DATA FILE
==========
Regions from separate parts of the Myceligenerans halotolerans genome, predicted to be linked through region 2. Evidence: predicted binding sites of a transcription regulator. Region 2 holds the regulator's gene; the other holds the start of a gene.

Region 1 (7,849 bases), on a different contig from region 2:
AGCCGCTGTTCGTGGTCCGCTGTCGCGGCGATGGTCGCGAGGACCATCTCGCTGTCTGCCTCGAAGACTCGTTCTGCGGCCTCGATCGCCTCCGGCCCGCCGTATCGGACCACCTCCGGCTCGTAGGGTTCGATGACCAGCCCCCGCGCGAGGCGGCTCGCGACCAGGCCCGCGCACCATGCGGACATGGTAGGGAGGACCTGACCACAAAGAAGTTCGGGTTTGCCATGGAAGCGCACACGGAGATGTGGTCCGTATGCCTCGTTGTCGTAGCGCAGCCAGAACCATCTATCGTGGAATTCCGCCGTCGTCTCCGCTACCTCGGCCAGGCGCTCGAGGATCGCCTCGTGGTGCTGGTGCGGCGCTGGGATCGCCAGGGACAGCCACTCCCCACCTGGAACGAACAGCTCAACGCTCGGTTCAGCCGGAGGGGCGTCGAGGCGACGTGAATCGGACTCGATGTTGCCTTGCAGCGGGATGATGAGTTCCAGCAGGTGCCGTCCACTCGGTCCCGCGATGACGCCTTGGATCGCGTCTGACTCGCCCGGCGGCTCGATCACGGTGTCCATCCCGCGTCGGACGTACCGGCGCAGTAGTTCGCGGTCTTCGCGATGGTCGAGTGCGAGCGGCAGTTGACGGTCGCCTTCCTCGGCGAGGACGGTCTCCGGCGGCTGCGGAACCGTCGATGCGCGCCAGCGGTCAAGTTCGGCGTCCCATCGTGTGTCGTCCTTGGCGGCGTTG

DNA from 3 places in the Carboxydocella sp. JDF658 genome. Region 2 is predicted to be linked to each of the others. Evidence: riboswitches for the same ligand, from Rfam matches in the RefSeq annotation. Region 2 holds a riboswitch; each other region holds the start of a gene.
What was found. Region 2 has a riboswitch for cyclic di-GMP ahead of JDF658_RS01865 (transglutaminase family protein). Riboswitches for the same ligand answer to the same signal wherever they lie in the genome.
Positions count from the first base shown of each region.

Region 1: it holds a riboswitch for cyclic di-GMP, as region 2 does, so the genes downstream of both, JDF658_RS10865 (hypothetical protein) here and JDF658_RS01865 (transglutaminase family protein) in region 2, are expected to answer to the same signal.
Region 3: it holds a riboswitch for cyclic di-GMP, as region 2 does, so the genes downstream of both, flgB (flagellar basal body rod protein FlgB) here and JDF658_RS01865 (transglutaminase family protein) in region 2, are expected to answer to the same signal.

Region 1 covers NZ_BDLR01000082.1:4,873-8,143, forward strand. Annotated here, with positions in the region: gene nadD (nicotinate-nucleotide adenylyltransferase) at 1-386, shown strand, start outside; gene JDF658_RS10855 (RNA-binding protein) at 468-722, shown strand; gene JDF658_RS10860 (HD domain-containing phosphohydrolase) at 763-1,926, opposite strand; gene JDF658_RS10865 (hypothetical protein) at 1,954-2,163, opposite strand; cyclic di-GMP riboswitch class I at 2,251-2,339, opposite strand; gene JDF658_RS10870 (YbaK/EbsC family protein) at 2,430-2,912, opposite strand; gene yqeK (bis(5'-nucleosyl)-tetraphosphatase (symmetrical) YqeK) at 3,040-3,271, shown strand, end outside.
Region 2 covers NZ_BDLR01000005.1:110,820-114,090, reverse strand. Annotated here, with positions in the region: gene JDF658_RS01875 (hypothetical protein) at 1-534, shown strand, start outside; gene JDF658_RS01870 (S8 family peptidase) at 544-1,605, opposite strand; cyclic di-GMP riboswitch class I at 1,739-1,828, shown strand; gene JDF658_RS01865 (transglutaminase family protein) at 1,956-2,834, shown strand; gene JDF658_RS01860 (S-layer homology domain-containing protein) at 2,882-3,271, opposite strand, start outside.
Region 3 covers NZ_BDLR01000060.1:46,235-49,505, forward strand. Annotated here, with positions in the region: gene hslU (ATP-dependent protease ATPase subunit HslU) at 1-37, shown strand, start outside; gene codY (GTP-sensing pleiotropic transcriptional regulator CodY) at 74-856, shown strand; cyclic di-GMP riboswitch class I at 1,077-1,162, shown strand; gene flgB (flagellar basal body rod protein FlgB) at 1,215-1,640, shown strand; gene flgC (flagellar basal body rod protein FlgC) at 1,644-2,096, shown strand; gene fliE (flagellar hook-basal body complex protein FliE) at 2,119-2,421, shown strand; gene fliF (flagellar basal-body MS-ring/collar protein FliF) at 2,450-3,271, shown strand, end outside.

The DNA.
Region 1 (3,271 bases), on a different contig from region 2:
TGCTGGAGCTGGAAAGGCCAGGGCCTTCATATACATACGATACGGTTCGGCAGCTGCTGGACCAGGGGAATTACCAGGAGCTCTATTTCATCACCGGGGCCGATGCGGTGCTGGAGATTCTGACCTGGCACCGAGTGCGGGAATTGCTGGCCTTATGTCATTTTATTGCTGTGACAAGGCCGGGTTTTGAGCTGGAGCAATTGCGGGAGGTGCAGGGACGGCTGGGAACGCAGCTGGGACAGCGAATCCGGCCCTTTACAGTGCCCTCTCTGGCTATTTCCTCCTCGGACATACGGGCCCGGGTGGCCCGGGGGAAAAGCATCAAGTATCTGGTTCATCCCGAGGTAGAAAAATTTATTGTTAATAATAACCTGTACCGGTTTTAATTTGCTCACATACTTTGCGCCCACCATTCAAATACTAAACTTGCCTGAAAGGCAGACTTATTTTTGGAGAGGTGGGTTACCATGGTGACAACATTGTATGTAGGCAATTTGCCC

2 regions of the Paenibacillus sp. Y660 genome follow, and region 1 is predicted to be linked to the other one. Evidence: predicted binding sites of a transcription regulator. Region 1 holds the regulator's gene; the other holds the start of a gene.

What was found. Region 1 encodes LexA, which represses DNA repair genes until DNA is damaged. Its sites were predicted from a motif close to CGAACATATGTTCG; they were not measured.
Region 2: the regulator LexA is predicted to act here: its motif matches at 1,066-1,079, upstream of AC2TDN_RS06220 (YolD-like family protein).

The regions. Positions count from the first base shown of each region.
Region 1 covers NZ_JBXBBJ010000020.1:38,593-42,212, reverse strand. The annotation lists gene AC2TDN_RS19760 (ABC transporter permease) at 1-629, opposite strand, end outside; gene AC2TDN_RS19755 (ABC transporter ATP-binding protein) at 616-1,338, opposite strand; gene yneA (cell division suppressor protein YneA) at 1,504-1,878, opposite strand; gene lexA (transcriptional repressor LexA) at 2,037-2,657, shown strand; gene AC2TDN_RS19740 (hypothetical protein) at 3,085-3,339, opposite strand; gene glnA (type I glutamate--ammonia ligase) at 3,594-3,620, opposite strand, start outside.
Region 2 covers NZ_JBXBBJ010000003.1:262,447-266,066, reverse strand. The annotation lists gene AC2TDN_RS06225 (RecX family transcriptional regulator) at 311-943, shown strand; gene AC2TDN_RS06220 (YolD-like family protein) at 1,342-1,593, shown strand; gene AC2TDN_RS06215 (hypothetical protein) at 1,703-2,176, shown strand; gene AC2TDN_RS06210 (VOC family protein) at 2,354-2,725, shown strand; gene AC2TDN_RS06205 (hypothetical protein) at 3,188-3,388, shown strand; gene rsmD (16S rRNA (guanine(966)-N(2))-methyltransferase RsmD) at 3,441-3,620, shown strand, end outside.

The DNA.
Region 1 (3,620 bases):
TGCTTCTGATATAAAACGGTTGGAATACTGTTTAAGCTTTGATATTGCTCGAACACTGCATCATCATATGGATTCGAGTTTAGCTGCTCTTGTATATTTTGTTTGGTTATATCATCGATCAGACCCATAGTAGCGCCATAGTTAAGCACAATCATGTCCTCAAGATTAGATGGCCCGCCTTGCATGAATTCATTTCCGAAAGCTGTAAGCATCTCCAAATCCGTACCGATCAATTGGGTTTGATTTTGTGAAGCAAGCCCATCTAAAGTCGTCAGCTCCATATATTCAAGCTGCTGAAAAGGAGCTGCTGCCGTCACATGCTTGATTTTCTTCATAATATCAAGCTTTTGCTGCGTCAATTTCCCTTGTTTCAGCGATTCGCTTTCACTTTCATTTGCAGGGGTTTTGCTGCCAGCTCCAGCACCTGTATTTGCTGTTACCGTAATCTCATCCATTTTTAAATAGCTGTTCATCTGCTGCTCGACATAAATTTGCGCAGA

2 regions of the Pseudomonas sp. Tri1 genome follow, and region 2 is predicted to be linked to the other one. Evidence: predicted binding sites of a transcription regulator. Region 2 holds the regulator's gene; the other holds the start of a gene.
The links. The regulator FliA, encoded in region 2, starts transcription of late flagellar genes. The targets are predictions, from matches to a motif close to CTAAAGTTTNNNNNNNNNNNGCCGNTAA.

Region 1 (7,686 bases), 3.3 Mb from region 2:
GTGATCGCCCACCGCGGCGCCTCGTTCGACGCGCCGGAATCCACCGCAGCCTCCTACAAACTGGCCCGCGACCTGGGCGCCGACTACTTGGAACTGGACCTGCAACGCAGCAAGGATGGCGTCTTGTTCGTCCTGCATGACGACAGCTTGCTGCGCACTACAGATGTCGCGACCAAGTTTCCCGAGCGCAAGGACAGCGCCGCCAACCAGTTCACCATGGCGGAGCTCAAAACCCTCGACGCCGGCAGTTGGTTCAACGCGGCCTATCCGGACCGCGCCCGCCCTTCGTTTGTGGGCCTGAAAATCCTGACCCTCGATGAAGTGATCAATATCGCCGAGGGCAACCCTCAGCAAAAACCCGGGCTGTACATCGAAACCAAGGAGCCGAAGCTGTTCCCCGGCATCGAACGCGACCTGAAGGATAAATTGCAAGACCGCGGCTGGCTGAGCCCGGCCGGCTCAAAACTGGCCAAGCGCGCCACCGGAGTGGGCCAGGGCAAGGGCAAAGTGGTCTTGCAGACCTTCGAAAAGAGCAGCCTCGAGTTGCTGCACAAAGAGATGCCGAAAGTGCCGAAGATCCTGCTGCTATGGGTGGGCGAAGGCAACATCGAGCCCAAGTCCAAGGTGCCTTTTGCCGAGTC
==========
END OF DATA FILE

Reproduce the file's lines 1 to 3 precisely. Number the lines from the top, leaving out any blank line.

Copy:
Regions from separate parts of the Myceligenerans halotolerans genome, predicted to be linked through region 2. Evidence: predicted binding sites of a transcription regulator. Region 2 holds the regulator's gene; the other holds the start of a gene.

Region 1 (7,849 bases), on a different contig from region 2:
AGCCGCTGTTCGTGGTCCGCTGTCGCGGCGATGGTCGCGAGGACCATCTCGCTGTCTGCCTCGAAGACTCGTTCTGCGGCCTCGATCGCCTCCGGCCCGCCGTATCGGACCACCTCCGGCTCGTAGGGTTCGATGACCAGCCCCCGCGCGAGGCGGCTCGCGACCAGGCCCGCGCACCATGCGGACATGGTAGGGAGGACCTGACCACAAAGAAGTTCGGGTTTGCCATGGAAGCGCACACGGAGATGTGGTCCGTATGCCTCGTTGTCGTAGCGCAGCCAGAACCATCTATCGTGGAATTCCGCCGTCGTCTCCGCTACCTCGGCCAGGCGCTCGAGGATCGCCTCGTGGTGCTGGTGCGGCGCTGGGATCGCCAGGGACAGCCACTCCCCACCTGGAACGAACAGCTCAACGCTCGGTTCAGCCGGAGGGGCGTCGAGGCGACGTGAATCGGACTCGATGTTGCCTTGCAGCGGGATGATGAGTTCCAGCAGGTGCCGTCCACTCGGTCCCGCGATGACGCCTTGGATCGCGTCTGACTCGCCCGGCGGCTCGATCACGGTGTCCATCCCGCGTCGGACGTACCGGCGCAGTAGTTCGCGGTCTTCGCGATGGTCGAGTGCGAGCGGCAGTTGACGGTCGCCTTCCTCGGCGAGGACGGTCTCCGGCGGCTGCGGAACCGTCGATGCGCGCCAGCGGTCAAGTTCGGCGTCCCATCGTGTGTCGTCCTTGGCGGCGTTG